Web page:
City Guide to Edinburgh, Scotland

City Guide to Edinburgh, Scotland

The Dream of Sancho Review

By Kenneth Scott - Posted on 11 August 2010

Dream of Sancho.jpg
Show details
Creative VaQi
Running time: 
Lee, Kyung-Sung (writer/director), Lee, Yin-Yeop (producer), Choe, Sun-Kyung and Kim, Jo-Ho (projection image design), Go, Hyuk-Jun (lighting design).
Joo, Hyun-Woo (Don Quixote), Park, So-Young (Sancho), Heo, Yeon-Jung (Exitence), Kim, Hyun-Woo (Exitence), Sun, Soo-Yeon (Exitence), Shin, Shun-Woo (Exitence), Oh, Deok-Hyeon (Exitence), Kim, Yoo-Jin (Exitence), Lee, Na-Ri ((Singing Exitence)

In 2009 the Beijing Film Academy brought an acclaimed multimedia production of Shakespeare’s “A Midsummer Night’s Dream” to the Fringe. Now Korean company Creative VaQi have given a similar makeover to the most famous work of his contemporary, Cervantes.

“The Dream of Sancho” is a reworking of Don Quixote, the story of the Renowned Hero that has inspired just about every literary genre for the last 400 years and has been taken as an allegory for almost everything. But in this through-the-looking-glass version, the fortunes of knight and servant, Sancho have been reversed.

Quixote is not quixotic. He is not driven mad by tales of chivalry but instead, as a diligent but unoriginal salaryman, he is wearied by overtime at the office. It’s the hitherto pragmatic Sancho who is the keeper of the dreams.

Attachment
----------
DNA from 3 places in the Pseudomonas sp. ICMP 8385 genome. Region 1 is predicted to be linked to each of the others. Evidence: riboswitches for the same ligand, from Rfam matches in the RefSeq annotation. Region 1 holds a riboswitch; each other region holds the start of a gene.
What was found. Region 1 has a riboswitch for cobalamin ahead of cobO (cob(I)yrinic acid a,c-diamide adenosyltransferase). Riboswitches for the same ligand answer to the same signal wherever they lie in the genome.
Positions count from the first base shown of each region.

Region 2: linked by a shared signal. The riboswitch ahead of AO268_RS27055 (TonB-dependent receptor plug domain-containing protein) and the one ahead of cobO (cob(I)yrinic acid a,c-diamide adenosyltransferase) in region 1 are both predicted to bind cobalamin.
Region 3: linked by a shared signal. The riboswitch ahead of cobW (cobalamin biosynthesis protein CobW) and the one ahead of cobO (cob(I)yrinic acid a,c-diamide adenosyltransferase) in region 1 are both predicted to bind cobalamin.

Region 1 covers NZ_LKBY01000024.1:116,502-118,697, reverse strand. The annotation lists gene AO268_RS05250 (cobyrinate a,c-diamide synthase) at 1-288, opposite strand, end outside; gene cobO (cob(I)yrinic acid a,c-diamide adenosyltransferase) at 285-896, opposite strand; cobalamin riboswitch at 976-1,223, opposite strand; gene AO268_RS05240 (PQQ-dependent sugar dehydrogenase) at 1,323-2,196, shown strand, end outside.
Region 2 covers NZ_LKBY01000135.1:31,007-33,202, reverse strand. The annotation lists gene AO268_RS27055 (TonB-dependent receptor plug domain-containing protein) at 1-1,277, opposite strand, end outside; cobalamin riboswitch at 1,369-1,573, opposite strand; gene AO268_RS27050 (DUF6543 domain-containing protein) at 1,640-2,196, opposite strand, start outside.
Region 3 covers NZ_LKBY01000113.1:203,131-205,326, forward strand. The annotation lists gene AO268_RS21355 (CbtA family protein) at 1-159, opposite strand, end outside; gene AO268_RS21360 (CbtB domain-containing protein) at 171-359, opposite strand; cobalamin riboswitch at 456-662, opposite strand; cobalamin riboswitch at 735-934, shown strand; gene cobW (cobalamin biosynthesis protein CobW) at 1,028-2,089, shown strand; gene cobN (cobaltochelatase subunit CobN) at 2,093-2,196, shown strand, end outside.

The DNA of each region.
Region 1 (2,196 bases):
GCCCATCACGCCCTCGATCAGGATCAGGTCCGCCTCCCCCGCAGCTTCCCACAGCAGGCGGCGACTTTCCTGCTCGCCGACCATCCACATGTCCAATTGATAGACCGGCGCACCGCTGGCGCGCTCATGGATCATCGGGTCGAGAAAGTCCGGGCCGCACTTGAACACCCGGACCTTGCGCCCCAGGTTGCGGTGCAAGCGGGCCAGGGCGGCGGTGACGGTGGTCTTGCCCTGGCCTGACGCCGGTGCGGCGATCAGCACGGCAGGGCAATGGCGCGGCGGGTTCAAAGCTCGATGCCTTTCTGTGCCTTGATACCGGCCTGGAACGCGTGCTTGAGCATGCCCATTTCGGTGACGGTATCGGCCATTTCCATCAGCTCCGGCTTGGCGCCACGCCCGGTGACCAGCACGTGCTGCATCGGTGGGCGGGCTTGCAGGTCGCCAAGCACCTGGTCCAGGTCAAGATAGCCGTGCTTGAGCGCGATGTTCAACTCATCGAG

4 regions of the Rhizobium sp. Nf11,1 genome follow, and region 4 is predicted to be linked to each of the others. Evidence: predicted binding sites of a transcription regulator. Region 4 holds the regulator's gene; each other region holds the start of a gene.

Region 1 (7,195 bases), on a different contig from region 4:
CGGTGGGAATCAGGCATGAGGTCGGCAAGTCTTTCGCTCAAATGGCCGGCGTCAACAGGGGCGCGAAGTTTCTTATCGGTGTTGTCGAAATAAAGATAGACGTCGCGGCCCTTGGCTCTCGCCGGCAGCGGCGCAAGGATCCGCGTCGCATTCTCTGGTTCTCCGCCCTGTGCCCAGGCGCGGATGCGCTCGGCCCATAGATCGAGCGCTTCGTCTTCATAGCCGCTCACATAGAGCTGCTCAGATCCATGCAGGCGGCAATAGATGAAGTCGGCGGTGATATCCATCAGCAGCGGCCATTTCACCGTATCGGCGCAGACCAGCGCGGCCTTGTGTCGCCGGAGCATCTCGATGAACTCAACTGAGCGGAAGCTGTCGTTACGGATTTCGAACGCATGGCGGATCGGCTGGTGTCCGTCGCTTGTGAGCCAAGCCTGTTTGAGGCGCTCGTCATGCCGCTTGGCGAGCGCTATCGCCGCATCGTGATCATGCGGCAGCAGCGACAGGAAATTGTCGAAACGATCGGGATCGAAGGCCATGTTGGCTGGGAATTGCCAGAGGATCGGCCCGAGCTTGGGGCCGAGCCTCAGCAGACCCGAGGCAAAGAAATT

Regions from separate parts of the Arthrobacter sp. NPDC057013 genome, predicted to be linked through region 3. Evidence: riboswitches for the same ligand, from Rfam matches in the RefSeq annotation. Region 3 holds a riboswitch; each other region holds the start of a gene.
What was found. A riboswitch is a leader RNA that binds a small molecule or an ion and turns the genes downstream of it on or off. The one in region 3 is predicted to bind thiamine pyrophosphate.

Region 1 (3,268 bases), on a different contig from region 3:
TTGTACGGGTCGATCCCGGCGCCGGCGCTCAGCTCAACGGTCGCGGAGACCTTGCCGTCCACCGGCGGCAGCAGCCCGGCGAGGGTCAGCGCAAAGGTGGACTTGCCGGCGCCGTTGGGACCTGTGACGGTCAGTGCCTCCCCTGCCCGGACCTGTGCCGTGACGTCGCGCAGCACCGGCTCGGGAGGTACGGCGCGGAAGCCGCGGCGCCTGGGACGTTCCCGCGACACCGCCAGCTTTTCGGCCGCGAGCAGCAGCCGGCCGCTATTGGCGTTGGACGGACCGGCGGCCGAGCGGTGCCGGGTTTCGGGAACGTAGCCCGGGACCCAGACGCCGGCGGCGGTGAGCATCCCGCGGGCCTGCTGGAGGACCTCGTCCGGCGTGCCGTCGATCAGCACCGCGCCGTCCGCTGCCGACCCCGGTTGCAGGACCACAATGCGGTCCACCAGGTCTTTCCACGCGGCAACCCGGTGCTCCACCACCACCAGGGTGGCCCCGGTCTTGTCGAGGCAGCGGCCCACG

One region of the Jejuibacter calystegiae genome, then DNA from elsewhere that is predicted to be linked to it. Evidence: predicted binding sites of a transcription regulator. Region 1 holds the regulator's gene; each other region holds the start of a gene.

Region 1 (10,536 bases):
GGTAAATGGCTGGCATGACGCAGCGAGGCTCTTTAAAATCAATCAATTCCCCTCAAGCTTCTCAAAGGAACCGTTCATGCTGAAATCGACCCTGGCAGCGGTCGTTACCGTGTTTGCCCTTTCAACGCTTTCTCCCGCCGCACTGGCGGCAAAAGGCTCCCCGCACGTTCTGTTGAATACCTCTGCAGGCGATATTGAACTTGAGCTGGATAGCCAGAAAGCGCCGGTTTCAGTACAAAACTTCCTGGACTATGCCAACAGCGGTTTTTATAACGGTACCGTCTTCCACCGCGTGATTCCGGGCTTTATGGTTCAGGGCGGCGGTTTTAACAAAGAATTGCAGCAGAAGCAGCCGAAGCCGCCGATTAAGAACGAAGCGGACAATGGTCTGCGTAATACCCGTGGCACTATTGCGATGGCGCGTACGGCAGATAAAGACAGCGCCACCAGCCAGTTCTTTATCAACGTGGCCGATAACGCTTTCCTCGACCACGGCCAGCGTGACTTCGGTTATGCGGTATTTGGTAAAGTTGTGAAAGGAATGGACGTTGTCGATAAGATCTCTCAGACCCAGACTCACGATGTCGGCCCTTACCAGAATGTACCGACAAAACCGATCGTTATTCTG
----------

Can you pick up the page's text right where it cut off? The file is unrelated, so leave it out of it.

The company specialise in open-air productions, utilising buildings and spaces to bring a blend of theatre, contemporary dance and multimedia art. And so, as Quixote sleeps we are able to watch the dance of commuters around him as surreal dreams begin to invade his mind and blossom on the wall of the building behind him.

Just as Quixote is joined to Sancho, so are the ethereal and the everyday, fantasy and fact and alongside our deskbound Quixote we can believe (or at least hallucinate) that there is a world outside of our own. As Quixote’s fantasies take flight we join him as he gallops through a fantastical projected landscape and perhaps to a point where dreams do become true.

Unspoken and stylised the show is a colourful spectacle and uplifting experience. Although the pace is rather slow in parts it is strangely relaxing – a perfect end to a busy day on the Fringe. While there remains room for growth the company seem to be willing to reach for the unreachable stars. As Don Quixote would say “the world was better for this”.

Show Times
8-14 August, 9.50pm

Ticket Prices
£11.50, £10.50, £7.50 (Conc); and £10.50, £9.50, £6.50 (conc) on 11-12 Aug